Well said – this applies to delivery of information in any format. If we don’t make it meaningful we are wasting our time and those we are attempting to impact. Think about the information we now have access to and consume on a daily basis. Information comes at us rapidly and from all directions and if we don’t take a moment as you said “We need time to stop listening, think and reflect on what is being said” otherwise we cannot process or apply the information we receive on a deeper level. When someone commits to attending an event the presenter is being given a special opportunity, all the more reason to create a meaningful presentation.

  2. Jeff, did you hear the NPR interview with memory champ and author of Moonwalking with Einstein this morning? This post reminded me of what he said about spatial memory. We remember things better when they are in a place — when they make sense in the pattern of our experience, or, as you say, take on meaning.
    One way a presenter can help is asking attendees to write a note to themselves about who they want to share this information with — that nudges them toward finding meaing by encouraging them to think about where in their lives this new knowledge fits.

  3. Roger says:

    Its in the area of Show me Don’t TELL me. This is easy to see in a presenter. They will start from their point of you setting the picture and framework. By the time you have finished this part of the presentation you have lost them.

    Show them (not a demo)show them the problem in its broadest sense, then how you can help them with a solution..

    This makes them work with you to develop their challenge to your method.. at then conclusion they will have an understanding.

  4. Sometimes rhetorical questions like …. Have you ever….? Or think about the last time you……
    Or tell the person on your left….
    Roll plays can be helpful and can help incorporate learning
    A simple show of hands if you have….
    I love the bike analogy Jeff …. Really illustrates learn by doing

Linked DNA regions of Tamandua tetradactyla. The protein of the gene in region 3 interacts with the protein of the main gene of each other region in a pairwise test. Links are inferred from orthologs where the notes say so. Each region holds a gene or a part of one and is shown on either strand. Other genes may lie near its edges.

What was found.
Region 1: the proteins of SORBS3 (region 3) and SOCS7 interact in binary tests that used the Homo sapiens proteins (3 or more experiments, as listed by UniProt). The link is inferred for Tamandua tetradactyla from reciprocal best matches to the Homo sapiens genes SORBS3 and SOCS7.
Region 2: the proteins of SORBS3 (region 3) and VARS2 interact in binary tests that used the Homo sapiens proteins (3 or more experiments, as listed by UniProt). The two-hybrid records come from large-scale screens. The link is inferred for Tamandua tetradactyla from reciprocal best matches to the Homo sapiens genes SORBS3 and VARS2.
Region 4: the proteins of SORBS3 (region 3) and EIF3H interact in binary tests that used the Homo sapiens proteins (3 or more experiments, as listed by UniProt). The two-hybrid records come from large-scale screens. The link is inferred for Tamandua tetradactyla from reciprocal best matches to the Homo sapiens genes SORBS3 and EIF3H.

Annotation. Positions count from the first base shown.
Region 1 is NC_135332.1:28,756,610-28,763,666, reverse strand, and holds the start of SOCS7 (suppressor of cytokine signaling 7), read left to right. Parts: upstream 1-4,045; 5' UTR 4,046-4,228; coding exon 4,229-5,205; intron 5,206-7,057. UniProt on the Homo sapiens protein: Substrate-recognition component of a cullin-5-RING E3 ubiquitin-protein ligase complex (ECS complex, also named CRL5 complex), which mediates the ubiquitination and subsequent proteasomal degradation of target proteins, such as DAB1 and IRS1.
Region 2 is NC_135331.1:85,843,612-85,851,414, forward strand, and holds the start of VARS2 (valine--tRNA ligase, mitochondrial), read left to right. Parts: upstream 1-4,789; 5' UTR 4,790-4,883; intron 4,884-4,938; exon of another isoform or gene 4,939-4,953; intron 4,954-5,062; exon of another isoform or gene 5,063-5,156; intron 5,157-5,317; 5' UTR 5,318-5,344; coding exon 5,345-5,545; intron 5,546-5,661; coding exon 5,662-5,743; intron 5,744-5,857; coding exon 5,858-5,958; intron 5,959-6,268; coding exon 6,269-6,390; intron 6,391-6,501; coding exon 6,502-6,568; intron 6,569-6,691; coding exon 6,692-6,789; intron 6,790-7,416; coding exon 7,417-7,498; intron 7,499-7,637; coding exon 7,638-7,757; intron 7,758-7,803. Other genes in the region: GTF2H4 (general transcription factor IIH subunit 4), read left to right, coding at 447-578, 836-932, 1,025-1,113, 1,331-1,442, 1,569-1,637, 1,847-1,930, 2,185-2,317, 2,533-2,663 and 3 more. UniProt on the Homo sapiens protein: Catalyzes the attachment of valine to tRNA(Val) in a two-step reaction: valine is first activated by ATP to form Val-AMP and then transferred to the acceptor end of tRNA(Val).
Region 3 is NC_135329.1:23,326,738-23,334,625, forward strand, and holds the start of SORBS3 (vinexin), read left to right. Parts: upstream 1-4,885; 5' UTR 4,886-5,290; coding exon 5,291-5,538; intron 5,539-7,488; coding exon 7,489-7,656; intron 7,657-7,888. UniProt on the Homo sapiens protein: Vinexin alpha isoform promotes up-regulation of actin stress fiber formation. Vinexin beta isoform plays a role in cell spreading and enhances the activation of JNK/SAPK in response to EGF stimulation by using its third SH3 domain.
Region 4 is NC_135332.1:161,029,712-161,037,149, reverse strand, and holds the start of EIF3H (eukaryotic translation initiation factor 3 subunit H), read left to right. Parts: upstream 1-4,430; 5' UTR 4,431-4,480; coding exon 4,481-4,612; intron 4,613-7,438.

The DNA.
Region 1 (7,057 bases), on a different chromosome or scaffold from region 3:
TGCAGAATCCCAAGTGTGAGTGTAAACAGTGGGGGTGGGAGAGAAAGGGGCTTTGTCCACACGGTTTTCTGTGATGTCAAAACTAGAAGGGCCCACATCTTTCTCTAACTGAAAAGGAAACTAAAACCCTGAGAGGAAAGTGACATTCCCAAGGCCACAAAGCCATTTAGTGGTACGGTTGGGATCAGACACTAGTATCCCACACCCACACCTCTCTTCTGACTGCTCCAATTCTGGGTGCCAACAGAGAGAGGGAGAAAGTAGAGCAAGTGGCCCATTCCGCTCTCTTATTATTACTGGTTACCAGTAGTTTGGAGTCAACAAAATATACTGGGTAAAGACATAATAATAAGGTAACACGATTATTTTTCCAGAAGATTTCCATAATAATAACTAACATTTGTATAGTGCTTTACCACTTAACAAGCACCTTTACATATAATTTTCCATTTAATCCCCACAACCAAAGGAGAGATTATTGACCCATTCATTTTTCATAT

1. Jeff Hurt says:

      Good point that this applies to delivery of information in any format.

      I like your gentle reminder: “When someone commits to attending an even,t the presenter is being given a special opportunity, all the more reason to create a meaningful presentation.” That’s a powerful statement that I think we presenters often forget! Thanks for reminding us of it.

      Fantastic tip to add to the conversation: ask attendees to write a note about who they want to share the information with. That helps nudge them into a conversation.

      Yes, semantic memory works best if we can recreate the environment in which it was first learned. That’s why sights and smells are powerful triggers to or memories.

      Thank you as always for reading and adding more color to this conversation. Love it!

      Great point, “Show me, don’t tell me!” Such a simple phrase but often forgotten!
      Thanks for reading and commenting.

      Thank you for adding those questions that can help attendees think about the content and remember it. You’ve proven that it does not have to be complicated or difficult. Even simple questions can be the hook to get people thinking.

      As always, thanks for reading and adding some great tips!

  5. […] Are attendees given the time to make meaning from the content? […]